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Do analysts ever get it right? Nowadays, everyone thinks that RIMM is the next PALM and that index fund investing is the only way to make money in stocks over the long run. The average investor also wants to own the small cap indexes because they have outperformed lately; in fact, most investors only want to own stocks that have gone up in the recent past and they choose to sell stocks that have gone down to cut their losses. My view is the oppossite: short IWM and the momentum stocks like AMZN and LNKD and go long the stocks that have already crashed and offer investors cheap valuations and strong free cash flow per share.

Why is it that so many investors buy high and sell low instead of buying low, selling high and then going short (which is what you should be doing now)? The issue is clearly one of perception rather than investing based on factual investment merit. Warren Buffett made a career of doing just the opposite of what most pundits recommend -- Buffett looked to buy great businesses at unreasonably cheap valuations. His strategy involved buying stocks when they were down (when there was blood in the streets) and selling stocks (if ever) when everyone loved the stock market and valuations become rich like they are today.

Buffett was more of a deep value microcap investor in his early days when he would purchase companies trading below their net current asset values (current assets minus total liabilities) and sell them after earning a 50% profit. This earlier microcap strategy was the game plan of Buffett's mentor and teacher, Benjamin Graham. Later on in his career, Buffett moved towards buying great businesses and holding them for the long term.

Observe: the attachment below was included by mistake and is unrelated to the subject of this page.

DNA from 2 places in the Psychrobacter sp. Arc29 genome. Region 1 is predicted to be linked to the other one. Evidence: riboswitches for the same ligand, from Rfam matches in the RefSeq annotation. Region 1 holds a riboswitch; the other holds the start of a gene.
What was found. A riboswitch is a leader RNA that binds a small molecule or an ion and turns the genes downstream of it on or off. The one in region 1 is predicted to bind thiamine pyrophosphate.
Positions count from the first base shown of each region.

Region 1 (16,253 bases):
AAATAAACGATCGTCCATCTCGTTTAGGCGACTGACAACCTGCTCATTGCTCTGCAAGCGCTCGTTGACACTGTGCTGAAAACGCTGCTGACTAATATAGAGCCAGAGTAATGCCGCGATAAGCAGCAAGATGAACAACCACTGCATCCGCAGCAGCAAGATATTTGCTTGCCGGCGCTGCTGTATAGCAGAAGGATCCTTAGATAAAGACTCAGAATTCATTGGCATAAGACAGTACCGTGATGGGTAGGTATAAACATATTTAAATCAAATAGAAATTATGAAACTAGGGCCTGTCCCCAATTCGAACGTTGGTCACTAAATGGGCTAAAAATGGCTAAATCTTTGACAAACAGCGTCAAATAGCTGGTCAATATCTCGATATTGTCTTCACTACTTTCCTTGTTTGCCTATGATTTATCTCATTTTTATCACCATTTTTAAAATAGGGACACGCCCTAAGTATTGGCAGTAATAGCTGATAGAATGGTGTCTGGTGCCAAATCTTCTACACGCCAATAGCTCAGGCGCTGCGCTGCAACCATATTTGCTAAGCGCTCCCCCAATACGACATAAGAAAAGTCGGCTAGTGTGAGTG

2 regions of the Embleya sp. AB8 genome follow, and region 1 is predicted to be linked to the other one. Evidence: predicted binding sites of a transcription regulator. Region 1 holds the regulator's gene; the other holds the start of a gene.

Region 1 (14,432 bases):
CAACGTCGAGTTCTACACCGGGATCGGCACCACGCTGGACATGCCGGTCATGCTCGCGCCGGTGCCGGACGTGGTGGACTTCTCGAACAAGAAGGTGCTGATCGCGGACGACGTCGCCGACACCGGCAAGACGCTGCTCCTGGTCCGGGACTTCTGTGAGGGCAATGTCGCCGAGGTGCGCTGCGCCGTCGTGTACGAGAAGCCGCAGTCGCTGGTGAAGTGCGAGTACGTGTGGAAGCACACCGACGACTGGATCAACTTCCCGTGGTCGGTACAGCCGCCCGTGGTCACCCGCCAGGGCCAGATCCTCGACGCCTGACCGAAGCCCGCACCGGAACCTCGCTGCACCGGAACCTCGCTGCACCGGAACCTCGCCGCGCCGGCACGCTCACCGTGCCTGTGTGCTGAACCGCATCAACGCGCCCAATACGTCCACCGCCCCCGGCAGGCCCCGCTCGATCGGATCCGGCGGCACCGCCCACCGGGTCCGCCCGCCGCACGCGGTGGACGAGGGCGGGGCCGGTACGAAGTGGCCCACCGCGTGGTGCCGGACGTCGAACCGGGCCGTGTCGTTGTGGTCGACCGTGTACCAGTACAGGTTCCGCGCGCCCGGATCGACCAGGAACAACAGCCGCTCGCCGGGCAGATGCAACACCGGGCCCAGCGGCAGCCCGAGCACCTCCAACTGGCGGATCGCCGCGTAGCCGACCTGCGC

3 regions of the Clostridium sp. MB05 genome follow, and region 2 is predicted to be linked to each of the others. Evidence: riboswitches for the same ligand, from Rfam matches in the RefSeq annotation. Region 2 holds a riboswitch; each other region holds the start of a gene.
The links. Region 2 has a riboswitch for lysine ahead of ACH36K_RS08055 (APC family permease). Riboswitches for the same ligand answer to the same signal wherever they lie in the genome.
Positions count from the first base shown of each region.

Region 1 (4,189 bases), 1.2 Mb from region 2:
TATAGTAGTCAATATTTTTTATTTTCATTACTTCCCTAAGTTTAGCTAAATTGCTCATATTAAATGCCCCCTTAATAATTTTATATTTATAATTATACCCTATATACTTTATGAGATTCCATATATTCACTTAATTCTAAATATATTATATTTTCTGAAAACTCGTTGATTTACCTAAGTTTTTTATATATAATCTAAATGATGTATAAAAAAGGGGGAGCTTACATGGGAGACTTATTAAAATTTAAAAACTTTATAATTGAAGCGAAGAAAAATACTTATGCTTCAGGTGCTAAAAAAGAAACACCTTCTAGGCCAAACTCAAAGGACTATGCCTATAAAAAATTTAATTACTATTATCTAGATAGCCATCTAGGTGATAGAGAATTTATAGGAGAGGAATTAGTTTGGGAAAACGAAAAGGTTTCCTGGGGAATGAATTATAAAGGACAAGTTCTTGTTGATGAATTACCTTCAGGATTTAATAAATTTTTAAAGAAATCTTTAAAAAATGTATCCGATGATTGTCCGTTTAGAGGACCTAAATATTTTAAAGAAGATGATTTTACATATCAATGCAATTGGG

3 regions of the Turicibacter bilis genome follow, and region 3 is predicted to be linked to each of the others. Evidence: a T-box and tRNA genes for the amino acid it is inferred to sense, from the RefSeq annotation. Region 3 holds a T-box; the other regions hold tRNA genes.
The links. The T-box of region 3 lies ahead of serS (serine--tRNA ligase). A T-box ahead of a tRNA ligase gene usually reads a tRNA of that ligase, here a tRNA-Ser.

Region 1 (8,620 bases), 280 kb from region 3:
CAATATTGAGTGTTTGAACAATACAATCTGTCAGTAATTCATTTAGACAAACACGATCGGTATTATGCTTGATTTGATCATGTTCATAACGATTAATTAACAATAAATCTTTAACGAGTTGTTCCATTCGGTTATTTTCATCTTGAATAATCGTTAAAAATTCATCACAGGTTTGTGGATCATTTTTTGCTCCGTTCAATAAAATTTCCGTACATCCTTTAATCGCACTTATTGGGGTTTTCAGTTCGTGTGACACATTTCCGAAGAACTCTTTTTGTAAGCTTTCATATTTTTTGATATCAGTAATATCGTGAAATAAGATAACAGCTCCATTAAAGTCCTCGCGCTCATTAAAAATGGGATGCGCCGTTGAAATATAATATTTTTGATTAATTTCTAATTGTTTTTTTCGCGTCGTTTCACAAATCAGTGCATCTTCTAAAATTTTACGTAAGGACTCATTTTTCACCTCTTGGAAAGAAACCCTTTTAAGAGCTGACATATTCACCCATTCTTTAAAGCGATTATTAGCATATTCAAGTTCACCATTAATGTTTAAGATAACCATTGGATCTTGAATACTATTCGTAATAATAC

With that said, Buffett always focuses on buying companies at cheap or reasonable valuations. He knows that one of the greatest risks in investing is overpaying for a company's stock. Buffett does, however, prefer buying great businesses at a premium price to buying bad businesses at a cheap valuation in many cases because poorly run companies tend to lead to long term losses for shareholders, no matter how cheap the business looks on paper.

Personally, I believe an approach that takes half of what works for today's Buffett and half of what worked from Graham will outperform the stock market over time. By purchasing stocks that are cheap on book value in combination with purchasing stocks that are well managed, an optimal basket of stocks can be bought which should compliment each other quite well and outperform over time. Right now I think sitting on the sidelines or remaining short or fully hedged is probably the best strategy. However, some names on the following list may meet Buffett's criteria for investment over the long term.

RIMM: I believe RIMM is a good company at a cheap valuation. I also believe that the fears and panic selling the name are overdone and that investors who are long term focused can buy a 1-2% position in the stock and make money over time. RIMM is trading for just 6.2X forward earnings while the company has a proven growth track record over a long period of time. In fact, RIMM is expected to grow earnings at 18% this year which is higher than Microsoft (NASDAQ:MSFT), Intel (NASDAQ:INTC), Cisco (NASDAQ:CSCO), and the Russell 2000. RIMM is trading for a price to operating cash flow of only 5X while the company has a strong foothold in the cellphone market. I like shares here and think the selling of RIMM represents a panic and not a rational revaluation of the name.

FCX: Freeport is dirt cheap at 9X trailing earnings and 7.7X forward earnings. The stock is a recent addition to George Soros's holdings as he rolled some of his GLD profits into the copper miner earlier this year. FCX is trading at a large discount to reserve values, and the price of copper is likely going to rise over the very long term as central banks around the world print money to fund deficit spending due to high unemployment across the globe. I have argued that much of this unemployment is structural in nature, but whatever the reason, central banks will likely not hike rates any time soon, which means that cash is truly trash over the longer term.